Georgia House of Representatives works through busy Crossover Day
Published 3:27 pm Friday, March 15, 2019
On Monday, March 4, week eight of the 2019 legislative session began, and it was our busiest week yet. This week, the we reached Legislative Day 28, also known as “Crossover Day.” Crossover Day is a crucial deadline for the General Assembly as this is the last day for bills to pass out of the legislative chamber from which they originated in order to remain eligible for consideration for this session. As a result, Crossover Day is typically one of the longest days of the session, and my colleagues and I worked late into the night to pass meaningful and significant House bills to send to our Senate counterparts for their consideration.
As we started the week, we acknowledged Peanut Day at the Capitol. On hand to celebrate from South Georgia were our own John Harrell and Andy Bell. Thank you for coming to Atlanta and sharing your concerns of the recovery from Hurricane Michael. Thank you for all our farmers. That being said, I need to address the aftermath of the terrible tornado that has hit Cairo. Both my staff, Michell Kimbler and I have witnessed the devastation to the area. We are working with GEMA and others to help with the recovery. Please know we are there to help.
This week, the House passed HB 324, or the “Georgia’s Hope Act,” it would allow for the cultivation, manufacturing and dispensing of low THC oil. It creates the Low THC Oil License Oversight Board to allow registered patients to obtain low THC oil in Georgia. As a result of previous legislation that was enacted in 2015, patients with certain medical conditions, such as terminal cancer, epilepsy, Crohn’s disease, Parkinson’s disease, severe autism and others, can register with the Department of Public Health’s (DPH) THC Oil Patient Registry to legally possess up to 20 fluid ounces of medical cannabis oil. This bill would authorize the DPH to issue two classes of licenses to produce, grow and manufacture low THC oil in Georgia. The DPH would also issue separate retail licenses for qualified Georgia applicants by January 1, 2020. This legislation would create a sophisticated seed-to-sale tracking system, and it would require facility inspections and sample testing of medical cannabis oil products. Though this was a difficult decision, it is going to help the more than 8,000 registered Georgians who suffer from serious medical conditions by establishing a secure, regulated and legal way to obtain this vital treatment.
The House passed important bipartisan legislation this week that would create a hate crime statute in Georgia. House Bill 426 would increase the penalties for anyone convicted of a crime that was committed because of an offender’s belief or perception regarding the race, color, religion, national origin, sexual orientation, gender, mental disability or physical disability of a person or group. Under this bill, a person convicted of a misdemeanor hate crime could be sentenced to three to 12 months of jail time and face a fine up to $5,000. Additionally, individuals convicted of hate crimes that are of a high and aggravated nature would face sentencing of six to 12 months of jail time, along with a $5,000 fine, and offenders of a felony hate crime would face a minimum of two years in prison. Georgia is one of only five states that does not have a law to protect its citizens from hate crimes, and this bill would bring our state in line with the 45 other states that have enacted similar legislation.
My colleagues and I approved a measure this week to eradicate human trafficking and help victims of this grievous crime. This week, we unanimously passed the Anti-Human Trafficking Protective Response Act, House Bill 234, which would provide immense treatment for human trafficking victims through a streamlined process involving the Division of Family and Children Services (DFCS) and law enforcement. This bill would authorize DFCS to provide immediate emergency care and supervision for a child human trafficking victim without a court order or the consent of the parents or legal guardian. HB 234 would also direct DFCS and law enforcement to take the child to an available victim services organization, which is certified by the Criminal Justice Coordinating Council, to provide comprehensive trauma-informed services. In addition, HB 234 would give local authorities the ability to seek civil penalties against the owner or operator of any building that has benefited from any human trafficking activity. Local authorities could seek these civil penalties after the owner has received three or more separate sexually-related. This legislation would strengthen the state’s anti-human trafficking laws, while providing critical resources and care for victims of human trafficking.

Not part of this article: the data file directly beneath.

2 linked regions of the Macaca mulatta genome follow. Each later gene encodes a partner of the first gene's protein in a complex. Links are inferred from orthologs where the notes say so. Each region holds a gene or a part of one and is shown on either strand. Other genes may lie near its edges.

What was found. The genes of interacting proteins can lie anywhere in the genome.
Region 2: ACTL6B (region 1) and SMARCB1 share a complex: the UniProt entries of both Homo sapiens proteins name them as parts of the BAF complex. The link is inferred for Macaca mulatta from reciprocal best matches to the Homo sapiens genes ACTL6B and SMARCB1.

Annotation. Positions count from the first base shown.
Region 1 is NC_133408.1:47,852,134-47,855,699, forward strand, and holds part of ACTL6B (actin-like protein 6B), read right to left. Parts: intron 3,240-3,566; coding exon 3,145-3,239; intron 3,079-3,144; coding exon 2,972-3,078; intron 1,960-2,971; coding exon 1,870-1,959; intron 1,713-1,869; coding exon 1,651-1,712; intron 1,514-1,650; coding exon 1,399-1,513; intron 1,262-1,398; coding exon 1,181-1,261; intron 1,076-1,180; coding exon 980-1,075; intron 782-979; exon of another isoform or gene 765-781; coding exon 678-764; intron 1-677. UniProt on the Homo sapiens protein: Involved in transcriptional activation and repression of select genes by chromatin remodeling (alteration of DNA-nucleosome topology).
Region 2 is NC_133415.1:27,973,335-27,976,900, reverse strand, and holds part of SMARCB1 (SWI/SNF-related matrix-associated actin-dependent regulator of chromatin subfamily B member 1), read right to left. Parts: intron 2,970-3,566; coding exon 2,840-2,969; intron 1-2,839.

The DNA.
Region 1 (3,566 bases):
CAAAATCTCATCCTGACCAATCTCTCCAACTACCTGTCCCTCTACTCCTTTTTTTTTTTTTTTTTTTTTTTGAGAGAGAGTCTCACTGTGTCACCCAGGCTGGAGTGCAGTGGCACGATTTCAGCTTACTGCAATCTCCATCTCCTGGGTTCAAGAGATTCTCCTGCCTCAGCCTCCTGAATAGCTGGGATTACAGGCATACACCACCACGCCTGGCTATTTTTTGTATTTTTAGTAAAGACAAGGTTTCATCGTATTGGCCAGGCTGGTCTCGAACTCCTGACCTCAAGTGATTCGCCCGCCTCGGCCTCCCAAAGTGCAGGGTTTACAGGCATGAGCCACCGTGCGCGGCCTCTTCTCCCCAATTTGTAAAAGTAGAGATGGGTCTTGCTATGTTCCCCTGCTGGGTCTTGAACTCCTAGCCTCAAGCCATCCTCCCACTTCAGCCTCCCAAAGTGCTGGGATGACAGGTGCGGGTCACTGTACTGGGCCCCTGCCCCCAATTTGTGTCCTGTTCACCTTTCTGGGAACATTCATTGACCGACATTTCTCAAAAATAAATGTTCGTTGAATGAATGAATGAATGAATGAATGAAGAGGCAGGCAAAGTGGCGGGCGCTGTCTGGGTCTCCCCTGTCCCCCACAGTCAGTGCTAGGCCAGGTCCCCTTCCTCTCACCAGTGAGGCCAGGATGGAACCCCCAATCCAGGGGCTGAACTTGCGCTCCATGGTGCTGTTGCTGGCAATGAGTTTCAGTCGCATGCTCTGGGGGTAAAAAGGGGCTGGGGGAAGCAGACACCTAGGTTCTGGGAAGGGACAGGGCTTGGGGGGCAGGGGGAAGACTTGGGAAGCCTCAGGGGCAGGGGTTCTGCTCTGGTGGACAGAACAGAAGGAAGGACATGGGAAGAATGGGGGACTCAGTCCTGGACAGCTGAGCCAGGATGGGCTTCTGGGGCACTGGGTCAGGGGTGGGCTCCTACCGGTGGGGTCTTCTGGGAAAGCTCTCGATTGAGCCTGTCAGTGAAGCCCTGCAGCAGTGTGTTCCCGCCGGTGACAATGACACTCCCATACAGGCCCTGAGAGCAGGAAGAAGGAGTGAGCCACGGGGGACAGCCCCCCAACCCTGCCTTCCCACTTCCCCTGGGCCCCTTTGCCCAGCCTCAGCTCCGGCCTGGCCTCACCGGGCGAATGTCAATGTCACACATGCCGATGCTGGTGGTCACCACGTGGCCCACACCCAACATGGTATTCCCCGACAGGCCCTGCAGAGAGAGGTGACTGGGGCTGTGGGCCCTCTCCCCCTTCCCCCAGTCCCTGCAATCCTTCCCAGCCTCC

Tuesday brought a visit from a wonderful group from home. Folks representing Open Door adoption Agency, Walter Gilbert, CEO, Fred Jefferson and Doug Silvia. We were able to meet with both Governor Kemp and Lt. Governor Duncan to discuss concerns. Many thanks to them for bringing their issues to the Capitol. Later in the week we passed HB 481, the Heart Beat Bill. This bill would make abortion illegal after a heart beat is identified. There was much debate and a close vote count but it passed with bipartisan support.
Another piece of legislation that passed this week was House Bill 79, which would safeguard the rights of legally blind Georgians and their children. HB 79 would prevent courts, the Department of Human Services and child-placing agencies from discriminating or denying child placement, custody, visitation, guardianship or adoption to an individual because that individual is legally blind. If a government agency is concerned that a parent’s blindness will have a detrimental impact on a child, that agency would need to prove by clear and convincing evidence that the parent’s or prospective parent’s blindness is endangering or will likely endanger the health, safety or welfare of the child. Parents would then have the opportunity to demonstrate how the implementation of supportive parenting services, such as nonvisual parenting techniques or alternative methods, could alleviate these concerns. This bill passed the House unanimously and with bipartisan support and would protect the more than 202,000 blind Georgians from unfair societal biases that deny these families their basic right to stay together.